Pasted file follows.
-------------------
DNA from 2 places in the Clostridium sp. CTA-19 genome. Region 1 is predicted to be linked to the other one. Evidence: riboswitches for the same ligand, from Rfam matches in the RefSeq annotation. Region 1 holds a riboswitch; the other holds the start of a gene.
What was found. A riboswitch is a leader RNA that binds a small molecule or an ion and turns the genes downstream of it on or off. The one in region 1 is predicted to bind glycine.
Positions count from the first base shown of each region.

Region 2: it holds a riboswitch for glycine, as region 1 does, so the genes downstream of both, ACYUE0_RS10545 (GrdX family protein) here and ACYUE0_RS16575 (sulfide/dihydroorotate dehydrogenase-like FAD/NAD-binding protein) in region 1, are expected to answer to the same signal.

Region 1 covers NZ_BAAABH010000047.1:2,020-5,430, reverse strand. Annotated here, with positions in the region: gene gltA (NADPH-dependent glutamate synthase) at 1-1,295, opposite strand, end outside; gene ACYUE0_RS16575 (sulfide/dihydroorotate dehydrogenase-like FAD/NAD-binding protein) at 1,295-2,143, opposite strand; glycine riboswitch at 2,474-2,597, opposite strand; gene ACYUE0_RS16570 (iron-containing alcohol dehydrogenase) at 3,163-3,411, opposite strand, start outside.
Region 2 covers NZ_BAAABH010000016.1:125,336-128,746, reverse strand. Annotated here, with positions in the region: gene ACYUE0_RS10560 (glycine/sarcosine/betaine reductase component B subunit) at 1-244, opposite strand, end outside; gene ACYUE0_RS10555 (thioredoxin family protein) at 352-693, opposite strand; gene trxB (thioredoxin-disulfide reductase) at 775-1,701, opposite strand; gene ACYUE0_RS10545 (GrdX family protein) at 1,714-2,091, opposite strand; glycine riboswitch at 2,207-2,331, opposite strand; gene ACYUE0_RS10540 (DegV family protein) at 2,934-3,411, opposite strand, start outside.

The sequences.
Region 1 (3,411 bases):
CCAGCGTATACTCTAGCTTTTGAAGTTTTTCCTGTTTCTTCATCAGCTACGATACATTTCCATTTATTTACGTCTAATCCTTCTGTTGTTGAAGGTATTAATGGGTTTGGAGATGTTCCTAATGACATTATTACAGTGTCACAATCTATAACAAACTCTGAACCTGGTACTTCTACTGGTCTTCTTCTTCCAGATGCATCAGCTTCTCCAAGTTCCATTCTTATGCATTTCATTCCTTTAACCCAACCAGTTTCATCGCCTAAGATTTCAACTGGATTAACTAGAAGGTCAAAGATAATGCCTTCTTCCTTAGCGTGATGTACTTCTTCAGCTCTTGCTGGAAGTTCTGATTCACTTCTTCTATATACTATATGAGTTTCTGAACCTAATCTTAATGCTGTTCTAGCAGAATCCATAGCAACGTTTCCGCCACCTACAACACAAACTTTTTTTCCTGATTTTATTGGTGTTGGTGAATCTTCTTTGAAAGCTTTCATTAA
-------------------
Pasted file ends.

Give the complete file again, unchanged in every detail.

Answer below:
DNA from 2 places in the Clostridium sp. CTA-19 genome. Region 1 is predicted to be linked to the other one. Evidence: riboswitches for the same ligand, from Rfam matches in the RefSeq annotation. Region 1 holds a riboswitch; the other holds the start of a gene.
What was found. A riboswitch is a leader RNA that binds a small molecule or an ion and turns the genes downstream of it on or off. The one in region 1 is predicted to bind glycine.
Positions count from the first base shown of each region.

Region 2: it holds a riboswitch for glycine, as region 1 does, so the genes downstream of both, ACYUE0_RS10545 (GrdX family protein) here and ACYUE0_RS16575 (sulfide/dihydroorotate dehydrogenase-like FAD/NAD-binding protein) in region 1, are expected to answer to the same signal.

Region 1 covers NZ_BAAABH010000047.1:2,020-5,430, reverse strand. Annotated here, with positions in the region: gene gltA (NADPH-dependent glutamate synthase) at 1-1,295, opposite strand, end outside; gene ACYUE0_RS16575 (sulfide/dihydroorotate dehydrogenase-like FAD/NAD-binding protein) at 1,295-2,143, opposite strand; glycine riboswitch at 2,474-2,597, opposite strand; gene ACYUE0_RS16570 (iron-containing alcohol dehydrogenase) at 3,163-3,411, opposite strand, start outside.
Region 2 covers NZ_BAAABH010000016.1:125,336-128,746, reverse strand. Annotated here, with positions in the region: gene ACYUE0_RS10560 (glycine/sarcosine/betaine reductase component B subunit) at 1-244, opposite strand, end outside; gene ACYUE0_RS10555 (thioredoxin family protein) at 352-693, opposite strand; gene trxB (thioredoxin-disulfide reductase) at 775-1,701, opposite strand; gene ACYUE0_RS10545 (GrdX family protein) at 1,714-2,091, opposite strand; glycine riboswitch at 2,207-2,331, opposite strand; gene ACYUE0_RS10540 (DegV family protein) at 2,934-3,411, opposite strand, start outside.

The sequences.
Region 1 (3,411 bases):
CCAGCGTATACTCTAGCTTTTGAAGTTTTTCCTGTTTCTTCATCAGCTACGATACATTTCCATTTATTTACGTCTAATCCTTCTGTTGTTGAAGGTATTAATGGGTTTGGAGATGTTCCTAATGACATTATTACAGTGTCACAATCTATAACAAACTCTGAACCTGGTACTTCTACTGGTCTTCTTCTTCCAGATGCATCAGCTTCTCCAAGTTCCATTCTTATGCATTTCATTCCTTTAACCCAACCAGTTTCATCGCCTAAGATTTCAACTGGATTAACTAGAAGGTCAAAGATAATGCCTTCTTCCTTAGCGTGATGTACTTCTTCAGCTCTTGCTGGAAGTTCTGATTCACTTCTTCTATATACTATATGAGTTTCTGAACCTAATCTTAATGCTGTTCTAGCAGAATCCATAGCAACGTTTCCGCCACCTACAACACAAACTTTTTTTCCTGATTTTATTGGTGTTGGTGAATCTTCTTTGAAAGCTTTCATTAA